The Internet has been with us a number of years now and has touched everyone’s lives in ways which could never have been imagined before its inception. No one for example would be reading this document if it were not for the invention of the World Wide Web.
All these establishments along the Central Promenade would have been Bed and Breakfast type accommodation
As an information and educational tool the internet has had a profound effect on how we look for, buy and pay for things, we are now able to price things up without ever having to speak to anyone or leave our own front rooms. In the case of booking accommodation in Blackpool we can compare prices, read reviews from previous guests, look up quality star ratings and examine pictures of guest’s rooms, all these sorts of things would be impossible before the internet.
Before the Internet came along persons considering taking a traditional holiday or short break in Blackpool would rely upon recommendations from friends and family or perhaps look at adverts in some of the British Sunday papers which used to be the custom publications bed and breakfast and small hotel owners would advertise in. Of course this meant buying the paper and having to choose between any number of similar sized adverts with no idea to the quality and the location of those establishments.
Blackpool has been established as a Seaside resort since the middle of the 19th Century and became the holiday resort of choice for many of the mill towns and cities such as Bradford and Manchester where many thousands of people would travel for a week or two’s break on the new railway lines which were being laid. These became known as the ‘Wakes Weeks’ holidays and have a special place today in the development and industrialisation of the North of England.
In those days illiteracy was still quite high and many could not read newspapers which even back in Victorian times would carry adverts for Blackpool Bed and Breakfasts and Cheap Hotels in Blackpool. Of course the telephone system was still very rudimentary and out of reach to the masses of the population. On that basis the vast majority of these people travelled to Blackpool without having pre booked any accommodation nor done any research regarding prices or quality save what friends and family may have told them.
The practice then was to walk from the Railway stations, there were 3 in Blackpool, and find a bed and breakfast by knocking on doors and enquiring of availability and price. This led to entire streets being set aside as Visitor accommodation the evidence we can still see today in the numbers of small hotels still existing in places such as Lord and Banks Street close to what is now Blackpool North Station and Station Road which runs down to the Promenade from Lytham Road and used to have Blackpool South Station at its junction. (Station was moved in 1916). As demand increased and Blackpool became ever more popular in the early years of the twentieth century more trains were put on top bring people and more housing turned over to accommodate paying guests. Even today Blackpool demonstrates whole areas which are full of hotels and guesthouses.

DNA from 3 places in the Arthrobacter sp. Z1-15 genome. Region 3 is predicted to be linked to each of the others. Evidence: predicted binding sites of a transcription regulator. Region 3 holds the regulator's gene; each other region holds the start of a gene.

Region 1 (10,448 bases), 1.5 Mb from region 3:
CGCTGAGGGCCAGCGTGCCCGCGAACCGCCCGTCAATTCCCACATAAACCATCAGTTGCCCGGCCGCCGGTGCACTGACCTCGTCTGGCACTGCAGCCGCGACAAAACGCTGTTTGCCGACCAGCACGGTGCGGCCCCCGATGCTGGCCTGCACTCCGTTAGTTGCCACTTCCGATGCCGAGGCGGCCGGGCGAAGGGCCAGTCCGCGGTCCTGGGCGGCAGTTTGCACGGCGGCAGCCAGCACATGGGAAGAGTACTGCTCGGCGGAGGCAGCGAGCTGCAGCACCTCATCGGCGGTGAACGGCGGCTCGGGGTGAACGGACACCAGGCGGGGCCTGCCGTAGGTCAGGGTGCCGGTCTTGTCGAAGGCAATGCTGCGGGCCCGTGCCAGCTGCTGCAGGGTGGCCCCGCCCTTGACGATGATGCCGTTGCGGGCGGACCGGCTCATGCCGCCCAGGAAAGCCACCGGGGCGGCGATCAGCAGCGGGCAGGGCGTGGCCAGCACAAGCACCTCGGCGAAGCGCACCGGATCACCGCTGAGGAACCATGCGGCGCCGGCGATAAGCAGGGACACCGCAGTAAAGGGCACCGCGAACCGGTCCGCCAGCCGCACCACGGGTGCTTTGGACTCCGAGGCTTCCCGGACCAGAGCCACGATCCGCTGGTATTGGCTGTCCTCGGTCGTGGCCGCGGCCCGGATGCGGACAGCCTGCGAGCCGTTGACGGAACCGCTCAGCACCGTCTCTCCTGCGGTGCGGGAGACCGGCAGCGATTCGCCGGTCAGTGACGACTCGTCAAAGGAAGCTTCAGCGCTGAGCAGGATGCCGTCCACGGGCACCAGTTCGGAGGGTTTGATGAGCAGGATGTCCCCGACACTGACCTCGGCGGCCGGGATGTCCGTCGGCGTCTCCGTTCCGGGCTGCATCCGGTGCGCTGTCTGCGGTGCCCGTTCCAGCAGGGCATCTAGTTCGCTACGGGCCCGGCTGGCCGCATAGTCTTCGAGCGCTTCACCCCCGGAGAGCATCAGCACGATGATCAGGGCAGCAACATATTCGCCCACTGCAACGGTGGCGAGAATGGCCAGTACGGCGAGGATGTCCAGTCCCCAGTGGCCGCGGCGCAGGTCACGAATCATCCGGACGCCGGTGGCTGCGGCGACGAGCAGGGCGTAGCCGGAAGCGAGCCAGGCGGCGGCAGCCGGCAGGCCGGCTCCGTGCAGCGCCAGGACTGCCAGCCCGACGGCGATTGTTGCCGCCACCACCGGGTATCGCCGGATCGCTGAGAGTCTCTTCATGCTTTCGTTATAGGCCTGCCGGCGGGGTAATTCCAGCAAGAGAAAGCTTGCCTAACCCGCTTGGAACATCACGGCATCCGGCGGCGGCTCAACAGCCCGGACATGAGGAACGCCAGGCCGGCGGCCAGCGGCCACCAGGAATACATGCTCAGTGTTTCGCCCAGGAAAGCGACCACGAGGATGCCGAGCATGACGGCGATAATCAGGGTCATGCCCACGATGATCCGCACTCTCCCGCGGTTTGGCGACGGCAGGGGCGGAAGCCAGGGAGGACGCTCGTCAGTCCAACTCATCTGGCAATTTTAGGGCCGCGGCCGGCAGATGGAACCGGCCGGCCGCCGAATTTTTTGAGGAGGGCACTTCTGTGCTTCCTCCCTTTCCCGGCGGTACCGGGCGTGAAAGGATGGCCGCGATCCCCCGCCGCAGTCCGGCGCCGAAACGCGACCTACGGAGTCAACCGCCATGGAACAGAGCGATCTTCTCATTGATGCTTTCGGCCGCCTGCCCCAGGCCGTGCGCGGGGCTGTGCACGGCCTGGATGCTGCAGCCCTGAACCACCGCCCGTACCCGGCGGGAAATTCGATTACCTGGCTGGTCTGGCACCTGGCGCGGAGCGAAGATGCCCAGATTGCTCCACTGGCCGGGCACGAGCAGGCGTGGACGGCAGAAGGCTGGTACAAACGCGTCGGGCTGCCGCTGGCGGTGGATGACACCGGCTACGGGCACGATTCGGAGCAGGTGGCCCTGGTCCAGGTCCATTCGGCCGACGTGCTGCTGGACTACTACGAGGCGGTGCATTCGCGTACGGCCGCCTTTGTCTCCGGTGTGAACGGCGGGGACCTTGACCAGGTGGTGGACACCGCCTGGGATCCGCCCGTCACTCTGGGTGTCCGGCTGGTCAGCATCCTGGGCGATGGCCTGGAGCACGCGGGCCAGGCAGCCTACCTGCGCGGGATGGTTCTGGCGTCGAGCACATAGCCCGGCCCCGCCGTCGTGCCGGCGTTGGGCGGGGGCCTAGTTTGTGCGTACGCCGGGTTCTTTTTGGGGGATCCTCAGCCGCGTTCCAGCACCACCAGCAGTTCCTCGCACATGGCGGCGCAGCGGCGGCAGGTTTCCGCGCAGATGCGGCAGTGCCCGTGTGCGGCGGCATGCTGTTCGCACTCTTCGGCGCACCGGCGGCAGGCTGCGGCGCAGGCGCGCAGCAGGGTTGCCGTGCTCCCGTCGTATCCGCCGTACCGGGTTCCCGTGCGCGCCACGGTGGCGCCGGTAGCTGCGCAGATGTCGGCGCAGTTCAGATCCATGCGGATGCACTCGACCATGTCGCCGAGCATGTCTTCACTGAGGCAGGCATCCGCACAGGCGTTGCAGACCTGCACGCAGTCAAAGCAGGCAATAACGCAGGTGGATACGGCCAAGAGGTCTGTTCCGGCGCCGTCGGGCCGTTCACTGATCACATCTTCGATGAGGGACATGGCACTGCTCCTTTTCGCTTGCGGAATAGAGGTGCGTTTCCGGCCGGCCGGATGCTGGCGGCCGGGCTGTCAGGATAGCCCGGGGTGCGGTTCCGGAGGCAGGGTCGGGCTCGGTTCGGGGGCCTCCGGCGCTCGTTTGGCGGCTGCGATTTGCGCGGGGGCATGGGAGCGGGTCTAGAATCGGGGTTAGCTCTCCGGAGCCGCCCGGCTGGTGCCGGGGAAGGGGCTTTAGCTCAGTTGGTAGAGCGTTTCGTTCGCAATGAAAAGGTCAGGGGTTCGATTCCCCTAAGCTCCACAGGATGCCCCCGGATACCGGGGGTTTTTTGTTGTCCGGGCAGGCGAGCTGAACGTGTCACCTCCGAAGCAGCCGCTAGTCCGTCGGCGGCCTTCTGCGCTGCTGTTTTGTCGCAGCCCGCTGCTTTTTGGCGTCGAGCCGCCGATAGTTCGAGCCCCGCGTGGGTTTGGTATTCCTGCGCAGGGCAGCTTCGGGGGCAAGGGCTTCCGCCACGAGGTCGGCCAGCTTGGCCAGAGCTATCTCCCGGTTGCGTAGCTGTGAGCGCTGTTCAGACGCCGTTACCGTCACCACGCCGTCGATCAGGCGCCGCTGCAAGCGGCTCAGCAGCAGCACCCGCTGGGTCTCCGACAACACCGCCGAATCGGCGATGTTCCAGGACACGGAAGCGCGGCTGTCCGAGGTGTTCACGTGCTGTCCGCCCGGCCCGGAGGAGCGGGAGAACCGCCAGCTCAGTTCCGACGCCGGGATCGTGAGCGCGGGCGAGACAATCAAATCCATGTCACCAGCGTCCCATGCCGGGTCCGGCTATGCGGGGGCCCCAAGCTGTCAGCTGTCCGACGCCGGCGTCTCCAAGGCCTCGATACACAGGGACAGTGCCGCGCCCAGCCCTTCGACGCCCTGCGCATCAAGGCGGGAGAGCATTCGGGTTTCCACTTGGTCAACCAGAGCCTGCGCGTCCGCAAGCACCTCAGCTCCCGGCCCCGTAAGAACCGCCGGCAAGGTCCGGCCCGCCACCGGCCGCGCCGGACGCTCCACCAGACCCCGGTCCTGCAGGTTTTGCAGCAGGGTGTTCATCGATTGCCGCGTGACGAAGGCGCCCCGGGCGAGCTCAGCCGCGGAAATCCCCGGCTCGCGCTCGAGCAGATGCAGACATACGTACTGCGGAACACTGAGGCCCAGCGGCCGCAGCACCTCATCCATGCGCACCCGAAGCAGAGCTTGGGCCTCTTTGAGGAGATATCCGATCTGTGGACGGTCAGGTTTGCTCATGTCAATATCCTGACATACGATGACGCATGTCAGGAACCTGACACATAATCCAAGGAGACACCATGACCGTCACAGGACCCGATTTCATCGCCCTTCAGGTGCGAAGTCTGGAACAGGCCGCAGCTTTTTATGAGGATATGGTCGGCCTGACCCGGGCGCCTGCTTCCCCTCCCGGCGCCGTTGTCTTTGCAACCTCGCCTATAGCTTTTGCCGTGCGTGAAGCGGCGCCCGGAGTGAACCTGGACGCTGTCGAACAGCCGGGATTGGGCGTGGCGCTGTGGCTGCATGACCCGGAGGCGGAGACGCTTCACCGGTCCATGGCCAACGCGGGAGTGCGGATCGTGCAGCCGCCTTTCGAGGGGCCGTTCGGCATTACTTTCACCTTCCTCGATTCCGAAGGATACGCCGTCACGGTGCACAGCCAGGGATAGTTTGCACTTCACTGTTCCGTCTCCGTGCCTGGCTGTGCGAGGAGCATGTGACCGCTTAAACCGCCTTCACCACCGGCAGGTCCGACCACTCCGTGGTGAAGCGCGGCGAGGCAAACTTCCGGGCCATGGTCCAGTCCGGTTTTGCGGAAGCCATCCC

Once availability had been established and prices agreed the landladies would then show the guests to the rooms, tell them what time breakfast and evening meals were served and at what hour the outside door would be shut and locked. Back in those days guests were only given a key for their own room and had to return to the guesthouse by a certain time to ensure they were not locked out of the street door. This practice was still quite widespread into the 1970’s until some establishments sought advertising advantage in offering ‘late keys’ which meant for the first time guests were free to come and go as they pleased 24 hours a day. Of course in order to keep with demand all accommodation providers eventually offered the same service.
Some Bed and Breakfast’s used the Term ‘Private Hotel’ but in reality it meant little as they were all pretty much alike
Thankfully as literacy rates across the population improved and communications infrastructure came into widespread use the ability to plan and book accommodation ahead, thus newspaper advertising became a stable way of the Blackpool accommodation providers to advertise their properties. Also come the 1960’s and another publication everyone will be familiar with ‘The Yellow Pages’ was born and became the choice of many when choosing goods, services and accommodation. But even so the small adverts these publications had did not offer any real choice other than a name, address, telephone number and maybe a few services.
In many ways potential visitors may well have stuck a pin in the relevant section for Blackpool and started from there. Once they had assembled a list they could have checked the street names against a Blackpool map working out where they best wanted to stay. They would then have to use the telephone to get prices and availability although without that friend or families recommendation they were still pretty much in the dark about quality.
So in this one easy to understand context we can see how a task performed by our great grandparents is now fundamentally easier due to the invention of the information superhighway .